He can no longer sign an offer sheet with another team, essentially removing himself from the free-agent market.
He can participate in the Packers’ offseason strength and conditioning program because he is now under contract.
What happens from here is not entirely predictable. According to Tom Silverstein of the Milwaukee Journal Sentinel, agent Alan Herman considers the move a demonstration of good faith as he negotiates a long-term extension.
It never seemed likely that Collins would sign elsewhere because his new team would have been required to send the Packers first- and third-round draft picks in compensation. Still, the Packers won’t have to worry about the possibility of Collins soliciting offers for leverage purposes. If no agreement is reached, Collins will earn $3.3 million this season -- or about the same annual average in the extension Pittsburgh signed free agent Ryan Clark to on Monday.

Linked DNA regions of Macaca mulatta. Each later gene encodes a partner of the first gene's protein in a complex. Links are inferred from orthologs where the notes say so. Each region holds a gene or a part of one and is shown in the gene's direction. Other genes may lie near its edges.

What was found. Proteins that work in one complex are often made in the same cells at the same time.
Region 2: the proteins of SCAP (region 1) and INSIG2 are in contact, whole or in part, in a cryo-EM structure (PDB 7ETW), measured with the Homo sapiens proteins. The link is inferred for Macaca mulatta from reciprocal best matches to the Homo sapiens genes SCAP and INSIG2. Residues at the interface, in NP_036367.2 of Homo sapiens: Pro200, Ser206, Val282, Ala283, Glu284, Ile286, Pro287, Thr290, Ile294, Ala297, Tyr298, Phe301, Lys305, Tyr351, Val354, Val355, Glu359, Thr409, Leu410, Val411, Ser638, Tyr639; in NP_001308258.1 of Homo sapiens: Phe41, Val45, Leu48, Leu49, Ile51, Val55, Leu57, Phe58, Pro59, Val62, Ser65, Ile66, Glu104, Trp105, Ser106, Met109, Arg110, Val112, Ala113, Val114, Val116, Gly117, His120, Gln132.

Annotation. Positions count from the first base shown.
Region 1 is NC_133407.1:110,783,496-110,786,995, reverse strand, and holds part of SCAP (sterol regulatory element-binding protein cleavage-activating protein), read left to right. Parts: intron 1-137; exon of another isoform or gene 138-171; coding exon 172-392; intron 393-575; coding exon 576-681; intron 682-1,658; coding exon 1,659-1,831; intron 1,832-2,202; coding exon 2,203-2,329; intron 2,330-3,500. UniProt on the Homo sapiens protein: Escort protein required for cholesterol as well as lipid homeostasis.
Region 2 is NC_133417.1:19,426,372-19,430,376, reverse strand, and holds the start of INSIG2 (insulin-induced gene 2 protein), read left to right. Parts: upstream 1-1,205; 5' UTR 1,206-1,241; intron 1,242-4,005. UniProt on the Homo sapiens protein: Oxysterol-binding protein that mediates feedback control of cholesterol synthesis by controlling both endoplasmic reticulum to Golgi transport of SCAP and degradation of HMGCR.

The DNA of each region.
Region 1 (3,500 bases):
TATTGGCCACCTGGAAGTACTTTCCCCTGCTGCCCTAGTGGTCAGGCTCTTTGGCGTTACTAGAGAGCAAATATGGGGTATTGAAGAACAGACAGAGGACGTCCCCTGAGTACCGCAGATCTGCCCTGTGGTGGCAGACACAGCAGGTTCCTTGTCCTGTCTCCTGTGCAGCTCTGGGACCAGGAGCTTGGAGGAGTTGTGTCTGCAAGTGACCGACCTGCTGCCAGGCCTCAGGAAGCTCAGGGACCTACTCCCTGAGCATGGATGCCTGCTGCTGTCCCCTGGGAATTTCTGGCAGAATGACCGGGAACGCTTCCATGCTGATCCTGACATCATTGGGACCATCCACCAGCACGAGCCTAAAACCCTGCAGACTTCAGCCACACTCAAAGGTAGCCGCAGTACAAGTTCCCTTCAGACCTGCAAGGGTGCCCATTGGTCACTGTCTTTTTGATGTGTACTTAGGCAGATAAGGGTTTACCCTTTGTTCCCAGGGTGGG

Collins’ participation in the offseason program will be a bonus, if not a dramatic development. He skipped most of it last season while protesting the Packers’ unwillingness to negotiate an extension. The more cordial atmosphere this spring suggests Collins and the Packers could be on their way to an agreement.